Electrodynamics (3) Special relativity, electromagneti fields, Maxwell's equations, conservation laws, electrostatics and magnetostatics.
PHYS 557 Electrodynamics (3)
The first half of the course starts from special relativity and uses Hamilton’s principle to derive relativistic dynamics and Maxwell’s equations. This approach, developed by Landau and Lifshitz, sets classical electrodynamics in a broad base of theoretical physics, and provides insights to solving many interesting problems that might be hard to solve starting from the traditional approach of deriving Maxwell’s equations empirically through Coulomb’s law, the law of Biot and Savart, Faraday’s law, and Maxwell’s inclusion of displacement current. The second half is based on the classic textbook by Jackson, and is devoted to application of electrodynamics in various settings. This includes dynamics of charged particles in given electromagnetic fields, with special emphasis on problems with symmetry and the guiding center dynamics. Examples of such topics include electromechanical problems with the use of Lagrangian; fields generated by given distributions of charges and currents, especially for case of small sources, and the use of multiple expansions; polarization and magnetization, and Maxwell’s equations in continuous media; boundary value problems; electromagnetic waves with single frequency in vacuum and medium; wave guides and resonant cavities; the generation of electromagnetic radiation.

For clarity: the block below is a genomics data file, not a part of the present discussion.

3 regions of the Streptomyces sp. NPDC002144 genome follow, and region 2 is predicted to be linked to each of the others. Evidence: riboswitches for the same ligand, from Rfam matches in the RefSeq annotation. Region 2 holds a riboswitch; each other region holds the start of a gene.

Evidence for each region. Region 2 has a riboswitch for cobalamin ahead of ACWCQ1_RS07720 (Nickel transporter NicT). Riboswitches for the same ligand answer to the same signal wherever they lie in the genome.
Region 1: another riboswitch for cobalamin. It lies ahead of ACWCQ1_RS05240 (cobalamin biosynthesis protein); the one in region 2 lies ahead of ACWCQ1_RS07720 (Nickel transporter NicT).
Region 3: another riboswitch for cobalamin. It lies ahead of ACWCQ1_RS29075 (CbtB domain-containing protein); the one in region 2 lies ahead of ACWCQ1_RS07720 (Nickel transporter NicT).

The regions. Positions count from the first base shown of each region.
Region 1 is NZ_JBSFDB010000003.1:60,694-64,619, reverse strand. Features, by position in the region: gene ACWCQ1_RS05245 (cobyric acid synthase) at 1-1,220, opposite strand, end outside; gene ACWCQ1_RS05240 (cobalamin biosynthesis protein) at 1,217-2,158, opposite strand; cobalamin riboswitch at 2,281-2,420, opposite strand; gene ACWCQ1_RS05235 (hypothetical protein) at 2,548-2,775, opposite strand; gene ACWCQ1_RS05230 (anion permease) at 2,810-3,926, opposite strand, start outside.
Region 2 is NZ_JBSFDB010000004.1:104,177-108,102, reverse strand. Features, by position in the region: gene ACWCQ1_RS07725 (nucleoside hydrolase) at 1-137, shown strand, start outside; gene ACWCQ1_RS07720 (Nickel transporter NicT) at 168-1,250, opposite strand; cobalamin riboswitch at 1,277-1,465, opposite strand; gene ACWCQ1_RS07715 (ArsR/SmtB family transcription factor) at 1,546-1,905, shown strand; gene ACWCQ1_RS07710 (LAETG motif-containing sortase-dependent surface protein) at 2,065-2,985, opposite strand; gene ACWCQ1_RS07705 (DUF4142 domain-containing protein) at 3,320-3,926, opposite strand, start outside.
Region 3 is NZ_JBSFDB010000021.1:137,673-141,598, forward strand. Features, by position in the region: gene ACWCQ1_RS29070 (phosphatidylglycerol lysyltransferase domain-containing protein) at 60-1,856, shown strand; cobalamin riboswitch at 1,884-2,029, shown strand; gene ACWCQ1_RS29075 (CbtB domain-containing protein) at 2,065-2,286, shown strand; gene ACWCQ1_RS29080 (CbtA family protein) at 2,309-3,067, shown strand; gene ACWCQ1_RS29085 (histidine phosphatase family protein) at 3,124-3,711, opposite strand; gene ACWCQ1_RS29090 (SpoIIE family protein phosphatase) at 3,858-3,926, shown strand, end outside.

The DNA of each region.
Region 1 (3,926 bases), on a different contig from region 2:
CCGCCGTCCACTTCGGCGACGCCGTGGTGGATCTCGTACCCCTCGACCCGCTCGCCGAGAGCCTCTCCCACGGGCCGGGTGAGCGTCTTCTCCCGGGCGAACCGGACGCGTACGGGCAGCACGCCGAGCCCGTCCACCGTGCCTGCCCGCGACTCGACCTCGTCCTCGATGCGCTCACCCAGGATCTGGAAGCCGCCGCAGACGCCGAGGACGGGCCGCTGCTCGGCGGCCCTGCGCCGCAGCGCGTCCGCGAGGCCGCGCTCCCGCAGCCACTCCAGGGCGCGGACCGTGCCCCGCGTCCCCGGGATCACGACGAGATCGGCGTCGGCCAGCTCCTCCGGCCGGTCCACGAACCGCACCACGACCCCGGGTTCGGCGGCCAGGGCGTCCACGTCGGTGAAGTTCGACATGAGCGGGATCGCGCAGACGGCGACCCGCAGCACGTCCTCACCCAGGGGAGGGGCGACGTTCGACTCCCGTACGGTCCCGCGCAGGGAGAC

General Education: None
Bachelor of Arts: None
Effective: Spring 2011
Prerequisite: PHYS 400
Note : Class size, frequency of offering, and evaluation methods will vary by location and instructor. For these details check the specific course syllabus.